JOHANNESBURG (Reuters) - South Africa’s finance ministry said on Friday it had approved a 34 percent increase in the tariff on wheat imports to 1,224.31 rand per tonne from 911.20 rand per tonne.
“The Ministry of Finance is particularly concerned about the impact of the higher import duty on wheat on the price of bread and other staple food, but also mindful of the need to ensure policy certainty, food security and the financial health of the farming industry,” it said in a statement.
Food prices especially for the staple maize crop have been accelerating because of a severe drought, pushing inflation higher, but analysts say the impact of the tariff hike on consumers will be minimal.
“A loaf of bread on average in South Africa costs 11.80 rand and the wheat component of that is 15 to 20 percent,” said Wandile Sihlobo, an economist at Grain SA, a producer group.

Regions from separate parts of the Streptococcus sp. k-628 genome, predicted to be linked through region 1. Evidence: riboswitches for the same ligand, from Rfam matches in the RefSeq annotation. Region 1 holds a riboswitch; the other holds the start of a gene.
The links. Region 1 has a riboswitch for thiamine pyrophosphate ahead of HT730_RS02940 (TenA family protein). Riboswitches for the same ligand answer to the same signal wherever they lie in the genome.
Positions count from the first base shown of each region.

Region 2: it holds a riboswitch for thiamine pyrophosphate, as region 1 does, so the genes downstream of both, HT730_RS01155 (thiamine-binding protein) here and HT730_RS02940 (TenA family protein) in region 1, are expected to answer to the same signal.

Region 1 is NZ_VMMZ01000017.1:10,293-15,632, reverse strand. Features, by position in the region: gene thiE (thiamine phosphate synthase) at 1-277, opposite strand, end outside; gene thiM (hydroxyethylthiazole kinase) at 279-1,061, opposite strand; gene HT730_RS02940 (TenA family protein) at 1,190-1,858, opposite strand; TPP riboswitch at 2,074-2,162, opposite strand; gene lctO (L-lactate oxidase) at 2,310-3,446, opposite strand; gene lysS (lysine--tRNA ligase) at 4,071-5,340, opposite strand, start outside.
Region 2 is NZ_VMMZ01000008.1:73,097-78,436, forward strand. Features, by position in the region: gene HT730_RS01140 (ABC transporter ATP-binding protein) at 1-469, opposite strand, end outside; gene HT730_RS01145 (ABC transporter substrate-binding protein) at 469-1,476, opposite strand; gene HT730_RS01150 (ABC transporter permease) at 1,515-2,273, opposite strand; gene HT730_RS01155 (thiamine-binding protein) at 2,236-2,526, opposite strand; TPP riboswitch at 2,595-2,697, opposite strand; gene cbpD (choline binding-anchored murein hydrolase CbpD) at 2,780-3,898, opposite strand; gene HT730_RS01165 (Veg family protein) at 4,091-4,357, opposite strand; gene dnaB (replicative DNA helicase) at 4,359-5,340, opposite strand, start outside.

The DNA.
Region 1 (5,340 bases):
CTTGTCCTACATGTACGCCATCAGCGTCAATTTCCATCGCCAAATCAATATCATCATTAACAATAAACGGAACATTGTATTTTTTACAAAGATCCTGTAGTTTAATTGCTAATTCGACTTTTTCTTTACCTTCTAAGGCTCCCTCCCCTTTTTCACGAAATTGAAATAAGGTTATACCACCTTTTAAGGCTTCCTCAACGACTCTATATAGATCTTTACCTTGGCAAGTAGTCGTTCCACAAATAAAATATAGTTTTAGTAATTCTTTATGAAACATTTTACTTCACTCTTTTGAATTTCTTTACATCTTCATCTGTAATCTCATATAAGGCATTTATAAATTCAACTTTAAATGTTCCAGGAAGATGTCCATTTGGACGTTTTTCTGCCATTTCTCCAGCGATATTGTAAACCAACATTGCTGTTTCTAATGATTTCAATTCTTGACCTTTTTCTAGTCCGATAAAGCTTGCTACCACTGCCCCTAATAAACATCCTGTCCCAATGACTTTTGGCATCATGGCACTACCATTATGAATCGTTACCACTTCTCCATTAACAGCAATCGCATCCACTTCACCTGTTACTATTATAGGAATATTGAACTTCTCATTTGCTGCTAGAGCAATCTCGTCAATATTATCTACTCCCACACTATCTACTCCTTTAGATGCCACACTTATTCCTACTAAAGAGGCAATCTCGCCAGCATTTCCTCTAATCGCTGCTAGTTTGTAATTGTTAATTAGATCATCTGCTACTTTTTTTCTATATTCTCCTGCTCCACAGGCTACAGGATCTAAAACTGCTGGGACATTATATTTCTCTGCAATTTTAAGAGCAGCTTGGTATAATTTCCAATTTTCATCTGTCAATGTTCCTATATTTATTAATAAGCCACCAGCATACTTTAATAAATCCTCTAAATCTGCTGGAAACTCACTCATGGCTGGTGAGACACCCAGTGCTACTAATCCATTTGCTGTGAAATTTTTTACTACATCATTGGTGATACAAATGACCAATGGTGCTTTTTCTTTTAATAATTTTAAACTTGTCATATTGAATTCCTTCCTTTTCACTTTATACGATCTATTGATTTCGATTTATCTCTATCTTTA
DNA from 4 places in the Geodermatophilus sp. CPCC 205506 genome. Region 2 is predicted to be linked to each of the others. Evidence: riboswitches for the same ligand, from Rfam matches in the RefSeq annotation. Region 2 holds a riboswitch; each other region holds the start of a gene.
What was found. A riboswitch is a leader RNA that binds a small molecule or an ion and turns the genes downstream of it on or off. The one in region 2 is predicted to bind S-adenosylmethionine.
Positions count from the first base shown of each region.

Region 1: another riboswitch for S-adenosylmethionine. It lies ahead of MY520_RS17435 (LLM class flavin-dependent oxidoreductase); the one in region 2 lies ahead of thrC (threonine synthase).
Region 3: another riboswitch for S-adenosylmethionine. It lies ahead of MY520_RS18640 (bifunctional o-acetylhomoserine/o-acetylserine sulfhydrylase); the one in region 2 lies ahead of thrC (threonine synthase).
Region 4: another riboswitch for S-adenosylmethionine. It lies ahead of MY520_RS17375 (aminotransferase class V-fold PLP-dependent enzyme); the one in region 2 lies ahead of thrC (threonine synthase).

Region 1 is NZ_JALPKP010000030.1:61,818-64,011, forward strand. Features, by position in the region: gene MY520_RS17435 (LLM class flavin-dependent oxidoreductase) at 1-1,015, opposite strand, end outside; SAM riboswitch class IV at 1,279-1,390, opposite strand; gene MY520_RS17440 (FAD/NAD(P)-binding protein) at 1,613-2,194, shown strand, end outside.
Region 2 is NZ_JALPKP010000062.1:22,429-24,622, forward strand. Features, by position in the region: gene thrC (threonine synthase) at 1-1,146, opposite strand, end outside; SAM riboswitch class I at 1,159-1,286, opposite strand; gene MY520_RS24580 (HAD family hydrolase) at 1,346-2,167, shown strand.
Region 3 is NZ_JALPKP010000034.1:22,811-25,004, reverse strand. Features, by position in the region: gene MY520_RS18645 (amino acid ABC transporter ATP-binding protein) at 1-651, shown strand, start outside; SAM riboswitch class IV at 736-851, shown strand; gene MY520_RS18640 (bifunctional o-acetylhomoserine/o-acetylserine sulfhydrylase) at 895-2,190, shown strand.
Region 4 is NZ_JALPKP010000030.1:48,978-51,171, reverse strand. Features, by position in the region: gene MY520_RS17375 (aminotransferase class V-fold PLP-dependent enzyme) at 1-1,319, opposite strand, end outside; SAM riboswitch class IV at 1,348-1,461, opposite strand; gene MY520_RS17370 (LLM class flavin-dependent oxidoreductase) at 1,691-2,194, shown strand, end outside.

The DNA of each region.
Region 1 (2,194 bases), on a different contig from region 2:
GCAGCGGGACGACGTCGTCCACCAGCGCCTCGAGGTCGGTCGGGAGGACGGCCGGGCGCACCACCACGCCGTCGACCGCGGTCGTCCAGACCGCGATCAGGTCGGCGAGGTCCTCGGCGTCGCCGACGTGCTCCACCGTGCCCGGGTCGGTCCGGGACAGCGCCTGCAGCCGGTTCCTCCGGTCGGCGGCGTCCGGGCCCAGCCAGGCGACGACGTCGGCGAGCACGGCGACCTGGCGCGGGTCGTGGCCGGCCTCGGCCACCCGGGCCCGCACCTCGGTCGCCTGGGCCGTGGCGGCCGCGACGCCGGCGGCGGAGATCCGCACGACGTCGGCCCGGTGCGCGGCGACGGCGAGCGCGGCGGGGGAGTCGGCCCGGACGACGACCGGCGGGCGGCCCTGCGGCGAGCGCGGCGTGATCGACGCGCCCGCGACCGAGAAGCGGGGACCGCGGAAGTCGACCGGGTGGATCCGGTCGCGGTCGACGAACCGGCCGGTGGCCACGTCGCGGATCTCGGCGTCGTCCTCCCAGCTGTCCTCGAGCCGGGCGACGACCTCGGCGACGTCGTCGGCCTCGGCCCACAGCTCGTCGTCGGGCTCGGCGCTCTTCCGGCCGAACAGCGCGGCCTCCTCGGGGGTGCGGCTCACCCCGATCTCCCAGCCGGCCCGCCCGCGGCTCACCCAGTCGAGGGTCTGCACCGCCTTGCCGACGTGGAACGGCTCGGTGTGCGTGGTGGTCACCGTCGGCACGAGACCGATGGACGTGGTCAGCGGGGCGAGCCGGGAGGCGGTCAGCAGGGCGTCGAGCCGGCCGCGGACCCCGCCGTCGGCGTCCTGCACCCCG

“The reason they are increasing it is because of the fall in global wheat prices and the depreciation of the rand. It levels the domestic price so that prices here do not fall to the levels where it is not sustainable to produce wheat in South Africa.”
Africa’s most industrialised economy typically imports about 60 percent of the wheat it consumes and Grain SA expects South Africa will import 2 million tonnes in the 2015/2016 marketing year which ends on September 30.
Wheat is a winter crop in South Africa and farmers will begin planting the grain soon.
Reporting by Ed Stoddard; Editing by James Macharia